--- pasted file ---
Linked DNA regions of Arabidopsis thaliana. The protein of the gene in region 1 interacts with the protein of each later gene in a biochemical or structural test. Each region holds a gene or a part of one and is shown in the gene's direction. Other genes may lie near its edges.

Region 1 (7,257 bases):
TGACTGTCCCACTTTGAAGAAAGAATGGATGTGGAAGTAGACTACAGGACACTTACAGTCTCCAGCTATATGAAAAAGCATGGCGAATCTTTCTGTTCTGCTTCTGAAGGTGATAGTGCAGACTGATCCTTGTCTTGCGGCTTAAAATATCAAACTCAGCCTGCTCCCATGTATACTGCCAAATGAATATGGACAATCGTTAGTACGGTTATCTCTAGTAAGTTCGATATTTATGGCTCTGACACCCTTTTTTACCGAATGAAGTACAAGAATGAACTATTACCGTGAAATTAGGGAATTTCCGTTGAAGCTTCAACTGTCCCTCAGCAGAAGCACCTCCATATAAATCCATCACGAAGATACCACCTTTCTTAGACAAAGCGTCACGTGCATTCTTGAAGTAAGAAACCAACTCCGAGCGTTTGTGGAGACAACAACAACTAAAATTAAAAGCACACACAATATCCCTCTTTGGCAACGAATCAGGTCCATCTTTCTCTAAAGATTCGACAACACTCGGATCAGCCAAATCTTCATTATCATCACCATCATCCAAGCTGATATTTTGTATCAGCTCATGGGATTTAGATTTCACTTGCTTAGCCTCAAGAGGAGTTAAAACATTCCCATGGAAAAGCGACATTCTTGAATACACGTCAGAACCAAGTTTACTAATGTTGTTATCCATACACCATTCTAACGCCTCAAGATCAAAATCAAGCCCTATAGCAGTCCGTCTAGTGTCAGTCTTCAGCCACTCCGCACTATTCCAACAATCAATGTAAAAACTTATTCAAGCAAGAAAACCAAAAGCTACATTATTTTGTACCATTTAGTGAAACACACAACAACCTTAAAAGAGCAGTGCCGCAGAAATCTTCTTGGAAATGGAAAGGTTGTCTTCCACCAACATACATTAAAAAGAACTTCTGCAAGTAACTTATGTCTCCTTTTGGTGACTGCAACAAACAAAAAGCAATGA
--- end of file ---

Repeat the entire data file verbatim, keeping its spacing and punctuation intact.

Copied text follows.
Linked DNA regions of Arabidopsis thaliana. The protein of the gene in region 1 interacts with the protein of each later gene in a biochemical or structural test. Each region holds a gene or a part of one and is shown in the gene's direction. Other genes may lie near its edges.

Region 1 (7,257 bases):
TGACTGTCCCACTTTGAAGAAAGAATGGATGTGGAAGTAGACTACAGGACACTTACAGTCTCCAGCTATATGAAAAAGCATGGCGAATCTTTCTGTTCTGCTTCTGAAGGTGATAGTGCAGACTGATCCTTGTCTTGCGGCTTAAAATATCAAACTCAGCCTGCTCCCATGTATACTGCCAAATGAATATGGACAATCGTTAGTACGGTTATCTCTAGTAAGTTCGATATTTATGGCTCTGACACCCTTTTTTACCGAATGAAGTACAAGAATGAACTATTACCGTGAAATTAGGGAATTTCCGTTGAAGCTTCAACTGTCCCTCAGCAGAAGCACCTCCATATAAATCCATCACGAAGATACCACCTTTCTTAGACAAAGCGTCACGTGCATTCTTGAAGTAAGAAACCAACTCCGAGCGTTTGTGGAGACAACAACAACTAAAATTAAAAGCACACACAATATCCCTCTTTGGCAACGAATCAGGTCCATCTTTCTCTAAAGATTCGACAACACTCGGATCAGCCAAATCTTCATTATCATCACCATCATCCAAGCTGATATTTTGTATCAGCTCATGGGATTTAGATTTCACTTGCTTAGCCTCAAGAGGAGTTAAAACATTCCCATGGAAAAGCGACATTCTTGAATACACGTCAGAACCAAGTTTACTAATGTTGTTATCCATACACCATTCTAACGCCTCAAGATCAAAATCAAGCCCTATAGCAGTCCGTCTAGTGTCAGTCTTCAGCCACTCCGCACTATTCCAACAATCAATGTAAAAACTTATTCAAGCAAGAAAACCAAAAGCTACATTATTTTGTACCATTTAGTGAAACACACAACAACCTTAAAAGAGCAGTGCCGCAGAAATCTTCTTGGAAATGGAAAGGTTGTCTTCCACCAACATACATTAAAAAGAACTTCTGCAAGTAACTTATGTCTCCTTTTGGTGACTGCAACAAACAAAAAGCAATGA